I am using an ADUM3221 to drive the gate of a large MOSFET (an IXTN600N04T2) at about 500 Hz. It appears to work but the ADUM3221 is getting very hot. What am I doing wrong?
The ADuM3221 isolated gate driver is designed to be used with an external series gate resistor. This resistor helps to reduce ringing at the gate, tune drive strength, and also spread the power dissipation of the gate drive action between the resistor and the gate driver. Are you using an external series gate resistor? If so, how large is it? The IXTN600N04T2 comes with an internal 1.32 Ω resistor in the gate, so this is a good start.
The ADuM3221 has two output channels. Both of these are referenced to the GND2 node, and as such the sources of any MOSFETs being driven should be at the same potential.
Are you driving both outputs to different MOSFETs? If the outputs are being combined to drive one load, minor differences in the output propagation delays can lead to shoot through. This can be dealt with using specific topologies of external series gate resistance, but is generally not recommended.
The IXTN600N04T2 is a large MOSFET (as you mentioned). The approximate power to switch the device would be:
Qtot * V * Fs
I'll assume you are driving the MOSFET to 10 V.
560 nC * 10 V * 500 = 2.3 mW
This is pretty low dissipation, thanks to the low switching frequency. This number gets shared between the internal and external resistances in the charge/discharge path, so the IC sees even less than this. I don't expect much self heating in the ADuM3221 due to this.
Dear Mr Schnell,
Many thanks for your quick response. Yes you were spot on: I was not using gate resistors and one of the two MOSFETS was damaged and had a low resistance path to ground. I was also using a long cable between the gate driver chip and the MOSFET. I have now fixed all three issues. I have no idea of the best value of gate resistor – I am using the MOSFETs to control voltage using PWM so I am trying 330R which should keep the current down to 36 mA or so even with a dead short. Hopefully this won’t reduce the efficiency of the MOSFET too far
Thank you again,
I'm glad you found the issue. For the ADuM3221, we often use values of around 5 to 10 Ω total series resistance for fast turn on/off. The slower your MOSFET gate turn on, the higher the losses at the power device will be. At 500 Hz, you might be able to get away with a slower turn on/off like the 330 Ω you are thinking about, but lowering the resistance will help a lot with efficiency.
It sounds like you know this already, but I'm adding this for anyone else reading this thread:
You can measure the power lost per switching transition by measuring the Vds and Ids of the power MOSFET and multiplying the two waveforms together. There will be a power triangle that comes out during switching transitions. The slower the rise/fall, the larger the area of the triangle. Faster edges are obtained with lower gate resistances (but it also means higher power dissipation within the gate driver IC). This figure shows an idealized IGBT, but for a MOSFET it looks similar. Ic = Ids, and Vce = Vds.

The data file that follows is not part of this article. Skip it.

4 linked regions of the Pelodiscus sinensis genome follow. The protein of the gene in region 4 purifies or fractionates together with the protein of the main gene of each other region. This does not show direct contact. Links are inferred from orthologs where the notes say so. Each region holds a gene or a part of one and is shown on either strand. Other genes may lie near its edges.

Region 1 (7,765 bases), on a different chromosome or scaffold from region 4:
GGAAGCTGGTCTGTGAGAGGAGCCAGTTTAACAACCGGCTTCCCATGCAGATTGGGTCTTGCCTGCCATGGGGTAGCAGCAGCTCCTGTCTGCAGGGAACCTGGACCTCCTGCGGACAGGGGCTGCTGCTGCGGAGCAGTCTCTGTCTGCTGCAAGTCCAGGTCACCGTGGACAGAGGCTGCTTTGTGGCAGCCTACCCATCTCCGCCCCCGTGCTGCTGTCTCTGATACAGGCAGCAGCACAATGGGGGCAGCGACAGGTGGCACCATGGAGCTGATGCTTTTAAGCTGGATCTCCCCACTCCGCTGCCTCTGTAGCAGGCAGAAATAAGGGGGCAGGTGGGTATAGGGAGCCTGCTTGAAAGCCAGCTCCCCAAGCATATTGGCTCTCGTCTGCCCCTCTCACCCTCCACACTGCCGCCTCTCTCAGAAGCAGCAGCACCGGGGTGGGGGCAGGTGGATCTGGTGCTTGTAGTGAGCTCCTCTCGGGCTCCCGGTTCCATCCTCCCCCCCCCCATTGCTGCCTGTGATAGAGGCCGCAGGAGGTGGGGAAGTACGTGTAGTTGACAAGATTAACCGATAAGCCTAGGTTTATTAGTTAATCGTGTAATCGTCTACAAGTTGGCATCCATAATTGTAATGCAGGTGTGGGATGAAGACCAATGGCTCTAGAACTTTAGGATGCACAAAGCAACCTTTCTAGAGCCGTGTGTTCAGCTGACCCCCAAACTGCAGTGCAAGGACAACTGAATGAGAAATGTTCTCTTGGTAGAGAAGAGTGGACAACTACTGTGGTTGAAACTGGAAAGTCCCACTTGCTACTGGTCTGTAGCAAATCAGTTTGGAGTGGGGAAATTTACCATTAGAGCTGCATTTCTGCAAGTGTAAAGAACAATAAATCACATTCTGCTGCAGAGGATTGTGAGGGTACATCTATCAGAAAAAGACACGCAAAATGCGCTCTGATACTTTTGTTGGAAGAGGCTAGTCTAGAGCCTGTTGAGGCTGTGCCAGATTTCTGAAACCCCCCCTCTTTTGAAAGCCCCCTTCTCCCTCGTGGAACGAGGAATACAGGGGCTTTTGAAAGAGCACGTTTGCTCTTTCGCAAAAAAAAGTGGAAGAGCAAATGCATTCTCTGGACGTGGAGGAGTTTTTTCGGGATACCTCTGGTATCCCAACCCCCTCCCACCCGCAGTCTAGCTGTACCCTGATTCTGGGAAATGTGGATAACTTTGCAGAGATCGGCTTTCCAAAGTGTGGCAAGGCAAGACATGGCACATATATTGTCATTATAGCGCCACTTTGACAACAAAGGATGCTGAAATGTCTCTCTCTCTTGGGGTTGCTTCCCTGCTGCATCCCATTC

Sorry to bother you again.
I am still having problems. I replaced the defective MOSFET and the gate driver and it ran a couple of times and then the ADUM3221 failed and was overheating even when the gate was unconnected.
Digging into it a little more, the ADUM3221 shows a maximum gate charge around 50 nC at 10 volts (page 9, Fig 8 in the datasheet) and (as you point out) Qtot for the MOSFET is around 590 nC at 10V. Do I simply need to find a heftier gate driver? Or am I misunderstanding something (my experience using PWM with MOSFETS is minimal)
Fig 8 in the datasheet is a recommended max load due to self heating of the driver. The external resistor is specified because power gets shared between the internal and external resistances. If you increase the external resistor, the max allowable load goes up.
The ADuM3221 definitely shouldn't be failing unloaded at 500 Hz. Do you have any parts of the schematic that you can share? One thing to consider when using the ADuM3221 is that the two outputs have to be reference to the same ground, you can't run a half-bridge with a single ADuM3221.
Decoupling is also very important. The driver experiences very short, but very high peaks of current on edge transitions. If the decoupling capacitors are too small, or too far from the part, the gate driver will see quick dips in the voltage, which can affect its internal logic.
Many thanks again for your help. I messed up on the decoupling capacitors: I missed out the 10uF on the output side. I’ll try that. Circuit diagram like this:
What I surmise might have happened is:
1.. Control works correctly for a short time
2.. Lack of decoupling capacitor stresses ADUM3221
3.. ADUM3221 fails
4.. Overheating subsequently a symptom of the failure
To confirm – both outputs share a common ground